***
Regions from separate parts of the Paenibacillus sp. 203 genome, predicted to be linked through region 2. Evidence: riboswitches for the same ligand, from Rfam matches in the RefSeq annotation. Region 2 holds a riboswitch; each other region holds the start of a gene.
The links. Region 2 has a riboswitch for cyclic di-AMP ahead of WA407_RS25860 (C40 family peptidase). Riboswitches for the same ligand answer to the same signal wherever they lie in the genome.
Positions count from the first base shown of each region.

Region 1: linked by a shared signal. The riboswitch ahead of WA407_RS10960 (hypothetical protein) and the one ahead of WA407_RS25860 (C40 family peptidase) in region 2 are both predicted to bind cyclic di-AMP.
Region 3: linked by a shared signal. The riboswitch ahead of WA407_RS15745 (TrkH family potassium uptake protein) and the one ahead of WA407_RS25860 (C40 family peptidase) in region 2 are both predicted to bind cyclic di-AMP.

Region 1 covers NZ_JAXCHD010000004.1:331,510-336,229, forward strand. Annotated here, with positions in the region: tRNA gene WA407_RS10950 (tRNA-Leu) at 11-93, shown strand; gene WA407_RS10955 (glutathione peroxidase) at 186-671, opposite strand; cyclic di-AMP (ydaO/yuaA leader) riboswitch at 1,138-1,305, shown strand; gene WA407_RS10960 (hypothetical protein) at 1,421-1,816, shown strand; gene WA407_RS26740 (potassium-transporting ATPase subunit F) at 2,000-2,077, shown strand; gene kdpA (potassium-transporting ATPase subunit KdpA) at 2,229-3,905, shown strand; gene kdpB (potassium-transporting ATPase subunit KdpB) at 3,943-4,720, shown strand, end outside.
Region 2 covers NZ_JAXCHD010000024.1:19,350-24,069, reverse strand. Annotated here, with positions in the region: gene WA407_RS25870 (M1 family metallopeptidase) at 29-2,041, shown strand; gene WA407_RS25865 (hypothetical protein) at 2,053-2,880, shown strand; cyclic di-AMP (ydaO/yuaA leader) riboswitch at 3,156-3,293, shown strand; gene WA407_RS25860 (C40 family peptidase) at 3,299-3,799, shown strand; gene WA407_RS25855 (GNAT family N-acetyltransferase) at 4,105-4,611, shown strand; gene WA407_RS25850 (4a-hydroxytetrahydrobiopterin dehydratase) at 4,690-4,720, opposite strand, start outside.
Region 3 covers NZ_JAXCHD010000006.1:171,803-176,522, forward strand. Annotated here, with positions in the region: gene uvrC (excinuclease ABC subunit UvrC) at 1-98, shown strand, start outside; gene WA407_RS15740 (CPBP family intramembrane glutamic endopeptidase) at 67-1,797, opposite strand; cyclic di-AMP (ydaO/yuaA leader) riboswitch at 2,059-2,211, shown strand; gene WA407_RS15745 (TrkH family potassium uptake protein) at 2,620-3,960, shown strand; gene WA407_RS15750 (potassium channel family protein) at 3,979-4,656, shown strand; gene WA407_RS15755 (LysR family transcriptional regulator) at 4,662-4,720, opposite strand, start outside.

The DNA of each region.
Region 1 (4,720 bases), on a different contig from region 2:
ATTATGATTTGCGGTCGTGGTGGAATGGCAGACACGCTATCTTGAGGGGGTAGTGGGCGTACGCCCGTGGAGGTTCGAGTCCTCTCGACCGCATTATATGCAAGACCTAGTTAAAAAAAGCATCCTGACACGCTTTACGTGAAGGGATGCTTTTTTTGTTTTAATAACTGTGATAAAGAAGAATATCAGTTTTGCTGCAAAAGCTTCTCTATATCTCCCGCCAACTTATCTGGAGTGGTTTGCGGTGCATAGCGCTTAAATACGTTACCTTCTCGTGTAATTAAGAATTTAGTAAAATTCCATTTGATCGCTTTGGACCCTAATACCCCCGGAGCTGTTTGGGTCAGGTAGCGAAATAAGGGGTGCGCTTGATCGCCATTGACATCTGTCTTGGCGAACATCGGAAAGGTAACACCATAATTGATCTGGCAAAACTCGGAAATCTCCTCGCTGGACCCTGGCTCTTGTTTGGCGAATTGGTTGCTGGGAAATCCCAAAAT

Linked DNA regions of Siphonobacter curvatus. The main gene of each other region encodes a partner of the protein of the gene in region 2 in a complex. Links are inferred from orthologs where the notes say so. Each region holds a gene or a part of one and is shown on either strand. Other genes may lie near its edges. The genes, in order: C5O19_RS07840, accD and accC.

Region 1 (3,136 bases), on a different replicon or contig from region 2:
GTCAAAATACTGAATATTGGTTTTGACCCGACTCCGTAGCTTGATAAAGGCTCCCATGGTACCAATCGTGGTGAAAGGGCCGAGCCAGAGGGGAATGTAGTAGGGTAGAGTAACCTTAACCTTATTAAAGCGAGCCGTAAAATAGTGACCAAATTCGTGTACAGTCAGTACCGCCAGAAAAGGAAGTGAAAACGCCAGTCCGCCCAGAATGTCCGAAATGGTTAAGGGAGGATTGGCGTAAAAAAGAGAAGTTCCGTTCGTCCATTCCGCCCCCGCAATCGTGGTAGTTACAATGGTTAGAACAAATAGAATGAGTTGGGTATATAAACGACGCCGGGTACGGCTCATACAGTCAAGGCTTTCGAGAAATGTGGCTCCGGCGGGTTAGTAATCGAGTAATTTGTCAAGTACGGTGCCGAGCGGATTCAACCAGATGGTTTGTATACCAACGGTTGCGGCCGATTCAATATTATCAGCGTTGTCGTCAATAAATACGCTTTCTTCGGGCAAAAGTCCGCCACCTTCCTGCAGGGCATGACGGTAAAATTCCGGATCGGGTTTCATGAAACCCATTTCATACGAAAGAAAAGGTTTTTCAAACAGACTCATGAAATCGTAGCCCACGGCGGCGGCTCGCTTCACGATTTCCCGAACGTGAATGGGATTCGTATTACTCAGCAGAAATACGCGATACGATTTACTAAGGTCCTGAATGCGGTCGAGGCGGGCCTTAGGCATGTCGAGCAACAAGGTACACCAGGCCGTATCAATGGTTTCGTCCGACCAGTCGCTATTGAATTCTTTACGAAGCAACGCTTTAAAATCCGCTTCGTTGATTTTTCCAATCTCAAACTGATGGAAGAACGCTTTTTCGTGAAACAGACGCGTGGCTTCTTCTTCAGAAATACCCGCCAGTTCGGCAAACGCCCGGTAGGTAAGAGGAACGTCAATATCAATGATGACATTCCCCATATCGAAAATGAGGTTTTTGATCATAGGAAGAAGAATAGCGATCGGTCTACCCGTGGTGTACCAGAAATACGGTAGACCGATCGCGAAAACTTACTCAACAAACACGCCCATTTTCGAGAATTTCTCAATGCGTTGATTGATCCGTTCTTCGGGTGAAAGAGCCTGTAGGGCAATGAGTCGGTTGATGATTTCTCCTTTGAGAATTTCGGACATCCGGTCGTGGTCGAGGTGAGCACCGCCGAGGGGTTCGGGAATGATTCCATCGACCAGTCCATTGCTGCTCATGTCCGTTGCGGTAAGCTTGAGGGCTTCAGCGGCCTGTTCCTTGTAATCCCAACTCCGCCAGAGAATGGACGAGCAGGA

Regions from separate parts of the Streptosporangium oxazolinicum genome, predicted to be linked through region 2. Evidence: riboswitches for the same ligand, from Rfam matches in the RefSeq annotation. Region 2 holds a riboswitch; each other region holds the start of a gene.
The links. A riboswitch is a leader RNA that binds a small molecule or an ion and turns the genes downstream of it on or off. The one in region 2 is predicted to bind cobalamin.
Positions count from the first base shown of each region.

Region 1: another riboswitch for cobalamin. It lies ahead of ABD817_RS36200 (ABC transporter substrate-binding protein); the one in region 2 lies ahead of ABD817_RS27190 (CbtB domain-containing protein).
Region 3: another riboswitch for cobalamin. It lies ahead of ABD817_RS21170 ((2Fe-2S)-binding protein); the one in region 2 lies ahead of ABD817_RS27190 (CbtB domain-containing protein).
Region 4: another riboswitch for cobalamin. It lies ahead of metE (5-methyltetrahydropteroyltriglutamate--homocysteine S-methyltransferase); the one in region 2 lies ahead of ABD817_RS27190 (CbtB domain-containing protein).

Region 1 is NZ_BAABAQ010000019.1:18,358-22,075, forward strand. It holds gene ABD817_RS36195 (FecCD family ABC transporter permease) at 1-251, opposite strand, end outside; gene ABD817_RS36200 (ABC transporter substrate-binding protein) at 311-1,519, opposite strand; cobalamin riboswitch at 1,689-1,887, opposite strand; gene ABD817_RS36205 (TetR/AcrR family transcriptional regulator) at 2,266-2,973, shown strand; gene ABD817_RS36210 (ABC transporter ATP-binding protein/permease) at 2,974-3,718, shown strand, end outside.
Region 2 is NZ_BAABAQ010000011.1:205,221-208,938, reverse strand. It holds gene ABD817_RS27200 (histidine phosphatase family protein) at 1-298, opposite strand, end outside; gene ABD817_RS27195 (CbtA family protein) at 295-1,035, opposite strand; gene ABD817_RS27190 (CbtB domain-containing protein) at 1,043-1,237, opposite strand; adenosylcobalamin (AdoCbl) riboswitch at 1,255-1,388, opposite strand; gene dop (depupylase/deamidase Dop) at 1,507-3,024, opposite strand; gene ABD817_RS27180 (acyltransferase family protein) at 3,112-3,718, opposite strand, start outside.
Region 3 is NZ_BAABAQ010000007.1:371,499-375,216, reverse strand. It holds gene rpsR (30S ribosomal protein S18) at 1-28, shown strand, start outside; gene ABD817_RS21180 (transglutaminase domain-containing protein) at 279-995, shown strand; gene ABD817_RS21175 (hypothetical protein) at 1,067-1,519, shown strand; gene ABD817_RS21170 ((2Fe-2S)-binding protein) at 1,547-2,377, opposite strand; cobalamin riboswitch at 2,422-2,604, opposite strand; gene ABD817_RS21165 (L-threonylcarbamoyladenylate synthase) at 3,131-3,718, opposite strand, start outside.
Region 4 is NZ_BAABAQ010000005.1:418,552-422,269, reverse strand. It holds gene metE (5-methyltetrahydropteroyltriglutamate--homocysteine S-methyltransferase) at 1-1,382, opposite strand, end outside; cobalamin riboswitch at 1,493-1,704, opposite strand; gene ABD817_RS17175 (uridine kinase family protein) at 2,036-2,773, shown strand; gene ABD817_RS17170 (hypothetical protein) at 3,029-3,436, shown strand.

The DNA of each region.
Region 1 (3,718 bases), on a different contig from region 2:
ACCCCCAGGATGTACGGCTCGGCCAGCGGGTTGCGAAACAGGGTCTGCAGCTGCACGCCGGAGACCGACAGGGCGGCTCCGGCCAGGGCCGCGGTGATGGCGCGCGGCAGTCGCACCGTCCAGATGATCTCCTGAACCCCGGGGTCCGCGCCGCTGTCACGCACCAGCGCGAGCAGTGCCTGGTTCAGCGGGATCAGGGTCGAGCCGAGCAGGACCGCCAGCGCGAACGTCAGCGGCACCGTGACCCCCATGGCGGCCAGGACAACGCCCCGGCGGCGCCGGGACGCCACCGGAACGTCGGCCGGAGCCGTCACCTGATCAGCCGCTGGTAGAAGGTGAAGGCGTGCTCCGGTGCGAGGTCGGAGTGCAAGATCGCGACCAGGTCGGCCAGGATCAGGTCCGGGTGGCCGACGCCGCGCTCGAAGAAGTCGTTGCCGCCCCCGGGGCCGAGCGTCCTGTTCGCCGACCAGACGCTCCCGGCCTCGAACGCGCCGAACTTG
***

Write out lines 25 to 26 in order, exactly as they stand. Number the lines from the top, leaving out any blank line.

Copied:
The DNA of each region.
Region 1 (3,718 bases), on a different contig from region 2: